With 13 garden beds, tables, awnings to create shade for comfortable story times, worm gardens, and a butterfly garden, the Marblehead Garden and its volunteers seek to follow a curriculum through the school year, following the seasons, and spotlighting all of the seasonal fruits and vegetables.

“We are constantly trying new things, working with the American Heart Association which has an entire garden curriculum,” Groeniger said. “We do the ABCs of gardening, colors of the garden … our older grades learn lessons about germination and how to start worm farms and butterfly gardens. We continue to help maintain the garden, take on new projects from creating drip lines to adding mulch. We couldn’t do any of this without our volunteers and families.”

Winnie Wilson, 2, helps plant flowers in the garden at Palisades Elementary School.
Photo by Steven Georges/CUSD Insider

Obispo Elementary

At Obispo Elementary, Debbie Parker and her students tend to their school garden with care. It’s a community effort, with students of all ages collaborating to beautify the shared space. From designing garden boxes to upcycling materials, they infuse creativity into every corner.

For Parker, who has overseen the garden since 2016, the garden is more than just a project — it’s a legacy for the school, the students, and the community.

The garden, which is currently blooming with orange California poppies, is surrounded by succulents, oregano, mint, loquat trees, and an orange tree. Colorful garden boxes are adorned with miniature castles and statues that are inspired by and created by the students.

A greenhouse is currently being used as both a shed and a place for plants that need a break from sunshine.

“In our garden we are always looking for ways for students to use their imagination,” Parker said. “We had our students build and design our garden boxes and design them how they wanted. We ask our students to come up with ideas for upcycling materials so we can be eco-conscious. And our biggest goal is just to come out here and let the kids just play in the dirt and make mistakes and plant things that either grow or don’t grow. It’s 90 percent trial and error, and sometimes plants die and sometimes they don’t, but we get to be a part of the process.”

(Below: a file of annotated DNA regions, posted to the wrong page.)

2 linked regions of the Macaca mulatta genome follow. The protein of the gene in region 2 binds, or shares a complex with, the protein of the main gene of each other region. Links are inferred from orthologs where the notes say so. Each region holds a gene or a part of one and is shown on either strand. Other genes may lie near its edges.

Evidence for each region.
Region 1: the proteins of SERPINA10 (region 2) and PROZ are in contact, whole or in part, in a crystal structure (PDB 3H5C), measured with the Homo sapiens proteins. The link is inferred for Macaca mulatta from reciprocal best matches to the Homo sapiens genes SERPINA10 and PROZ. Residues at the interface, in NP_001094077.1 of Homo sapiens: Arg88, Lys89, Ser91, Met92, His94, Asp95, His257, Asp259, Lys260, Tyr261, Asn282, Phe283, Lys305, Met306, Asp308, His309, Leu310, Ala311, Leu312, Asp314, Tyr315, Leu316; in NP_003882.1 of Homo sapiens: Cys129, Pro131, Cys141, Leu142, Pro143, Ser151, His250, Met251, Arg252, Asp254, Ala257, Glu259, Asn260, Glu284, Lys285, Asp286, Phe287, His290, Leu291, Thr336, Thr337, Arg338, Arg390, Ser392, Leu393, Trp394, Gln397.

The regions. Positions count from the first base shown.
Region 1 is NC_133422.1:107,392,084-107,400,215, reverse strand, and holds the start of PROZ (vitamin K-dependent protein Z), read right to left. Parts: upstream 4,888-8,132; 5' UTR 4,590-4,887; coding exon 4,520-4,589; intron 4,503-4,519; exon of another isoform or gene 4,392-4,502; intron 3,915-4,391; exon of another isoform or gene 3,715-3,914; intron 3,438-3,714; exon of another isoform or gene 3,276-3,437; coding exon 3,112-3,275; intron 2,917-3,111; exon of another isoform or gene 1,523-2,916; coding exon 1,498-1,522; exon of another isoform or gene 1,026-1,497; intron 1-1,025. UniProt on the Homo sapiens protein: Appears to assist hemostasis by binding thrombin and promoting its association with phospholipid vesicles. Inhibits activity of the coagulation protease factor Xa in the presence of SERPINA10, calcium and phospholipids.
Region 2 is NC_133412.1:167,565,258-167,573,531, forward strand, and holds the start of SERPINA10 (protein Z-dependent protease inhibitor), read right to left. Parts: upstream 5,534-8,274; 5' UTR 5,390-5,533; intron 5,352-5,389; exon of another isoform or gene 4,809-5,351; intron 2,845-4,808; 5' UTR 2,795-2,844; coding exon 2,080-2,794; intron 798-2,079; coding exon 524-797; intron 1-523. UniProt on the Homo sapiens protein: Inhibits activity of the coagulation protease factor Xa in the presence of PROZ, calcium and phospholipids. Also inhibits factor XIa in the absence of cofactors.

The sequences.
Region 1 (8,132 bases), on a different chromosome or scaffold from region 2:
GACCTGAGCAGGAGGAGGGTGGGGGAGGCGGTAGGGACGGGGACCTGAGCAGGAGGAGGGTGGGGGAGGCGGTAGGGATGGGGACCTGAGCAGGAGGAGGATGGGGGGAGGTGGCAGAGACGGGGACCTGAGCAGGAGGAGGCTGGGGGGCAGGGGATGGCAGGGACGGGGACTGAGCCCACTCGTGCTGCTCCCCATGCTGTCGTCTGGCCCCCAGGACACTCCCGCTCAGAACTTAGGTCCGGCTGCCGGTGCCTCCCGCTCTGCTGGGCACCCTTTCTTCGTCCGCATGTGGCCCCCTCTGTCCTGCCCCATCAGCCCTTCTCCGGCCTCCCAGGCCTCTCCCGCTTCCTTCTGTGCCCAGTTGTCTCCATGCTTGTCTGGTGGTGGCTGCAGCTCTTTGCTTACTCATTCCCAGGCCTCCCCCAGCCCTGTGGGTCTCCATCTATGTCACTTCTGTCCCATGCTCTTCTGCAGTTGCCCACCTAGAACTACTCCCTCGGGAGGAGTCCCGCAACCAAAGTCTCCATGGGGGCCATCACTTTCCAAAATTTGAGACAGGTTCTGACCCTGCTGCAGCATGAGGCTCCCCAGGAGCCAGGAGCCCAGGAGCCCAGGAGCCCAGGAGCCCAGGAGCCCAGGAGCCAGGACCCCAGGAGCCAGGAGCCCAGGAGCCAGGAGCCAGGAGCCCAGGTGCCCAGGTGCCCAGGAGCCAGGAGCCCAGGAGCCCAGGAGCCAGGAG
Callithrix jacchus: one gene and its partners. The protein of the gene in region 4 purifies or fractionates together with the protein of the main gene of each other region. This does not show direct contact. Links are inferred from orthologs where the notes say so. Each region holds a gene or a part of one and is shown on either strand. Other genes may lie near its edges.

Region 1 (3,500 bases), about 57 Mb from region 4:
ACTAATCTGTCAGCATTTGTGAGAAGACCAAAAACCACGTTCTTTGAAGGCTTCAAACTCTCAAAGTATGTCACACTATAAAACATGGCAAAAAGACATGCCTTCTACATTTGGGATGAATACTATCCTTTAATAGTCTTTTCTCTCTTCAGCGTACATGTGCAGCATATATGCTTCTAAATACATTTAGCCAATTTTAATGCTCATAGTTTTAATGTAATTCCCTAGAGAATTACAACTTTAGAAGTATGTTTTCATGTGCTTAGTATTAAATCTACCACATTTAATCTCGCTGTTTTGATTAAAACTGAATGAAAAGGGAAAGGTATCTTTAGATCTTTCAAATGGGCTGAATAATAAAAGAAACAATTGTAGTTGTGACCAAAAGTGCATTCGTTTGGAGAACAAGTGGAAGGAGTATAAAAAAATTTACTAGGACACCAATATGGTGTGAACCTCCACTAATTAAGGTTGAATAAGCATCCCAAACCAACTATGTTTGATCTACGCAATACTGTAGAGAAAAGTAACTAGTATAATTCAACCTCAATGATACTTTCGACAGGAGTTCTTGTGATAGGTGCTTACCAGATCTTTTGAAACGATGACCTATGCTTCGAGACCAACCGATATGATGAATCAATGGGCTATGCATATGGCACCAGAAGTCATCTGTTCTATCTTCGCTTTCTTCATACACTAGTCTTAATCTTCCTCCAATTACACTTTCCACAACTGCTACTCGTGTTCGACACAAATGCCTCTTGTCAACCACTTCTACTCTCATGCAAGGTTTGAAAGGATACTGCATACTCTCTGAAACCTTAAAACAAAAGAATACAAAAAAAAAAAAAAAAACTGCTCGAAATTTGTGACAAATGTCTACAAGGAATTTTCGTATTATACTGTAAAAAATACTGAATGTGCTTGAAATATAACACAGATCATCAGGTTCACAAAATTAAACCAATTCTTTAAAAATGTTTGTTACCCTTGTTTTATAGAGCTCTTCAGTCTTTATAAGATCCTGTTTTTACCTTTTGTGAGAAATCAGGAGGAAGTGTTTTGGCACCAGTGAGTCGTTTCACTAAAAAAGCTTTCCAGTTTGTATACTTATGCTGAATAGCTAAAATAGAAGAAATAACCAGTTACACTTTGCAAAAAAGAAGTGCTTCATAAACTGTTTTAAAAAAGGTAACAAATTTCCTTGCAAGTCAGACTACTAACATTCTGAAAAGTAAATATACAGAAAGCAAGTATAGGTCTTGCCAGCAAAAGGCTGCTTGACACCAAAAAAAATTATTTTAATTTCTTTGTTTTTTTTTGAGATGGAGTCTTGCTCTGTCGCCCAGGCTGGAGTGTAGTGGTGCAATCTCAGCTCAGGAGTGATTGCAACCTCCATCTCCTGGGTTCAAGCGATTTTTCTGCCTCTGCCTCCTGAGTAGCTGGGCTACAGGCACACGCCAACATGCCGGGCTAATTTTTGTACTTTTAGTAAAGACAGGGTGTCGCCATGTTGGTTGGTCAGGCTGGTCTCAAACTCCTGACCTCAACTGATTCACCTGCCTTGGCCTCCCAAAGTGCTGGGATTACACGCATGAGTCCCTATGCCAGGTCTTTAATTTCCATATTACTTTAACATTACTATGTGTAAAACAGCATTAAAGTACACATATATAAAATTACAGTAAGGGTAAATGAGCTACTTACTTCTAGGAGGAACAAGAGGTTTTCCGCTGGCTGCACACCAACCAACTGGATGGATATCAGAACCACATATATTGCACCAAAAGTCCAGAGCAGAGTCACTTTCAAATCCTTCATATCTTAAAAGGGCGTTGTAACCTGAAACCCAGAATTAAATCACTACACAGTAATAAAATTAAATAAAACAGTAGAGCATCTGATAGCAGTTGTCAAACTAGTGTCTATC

Teachers, parents, and kids help with the harvest and cleanup of plants at the Palisades Elementary School garden in Capistrano Beach. 
Photo by Steven Georges/CUSD Insider
Mona Wilson, front right, works with the other volunteers on the Palisades Elementary School garden in Capistrano Beach.
Photo by Steven Georges/CUSD Insider
Fourth grade teacher Arlene Owen helps 2-year-old Winnie Wilson plant some flowers at Palisades Elementary School.
Photo by Steven Georges/CUSD Insider
Hunter Caron, 8, pulls out a celery plant with his brother, Cameron Caron, 11, at the Palisades Elementary garden.
Photo by Steven Georges/CUSD Insider
Two-year-old Winnie Wilson presents a flower to Krissy Niemi, a parent at Palisades Elementary School.
Photo by Steven Georges/CUSD Insider
Teacher Bonny Pitkin with new plants at the Palisades Elementary garden in Capistrano Beach.
Photo by Steven Georges/CUSD Insider
Hunter Caron, 8, left, and his brother, Cameron Caron, 11, helps with the cleanup and planting at the Palisades Elementary garden.
Photo by Steven Georges/CUSD Insider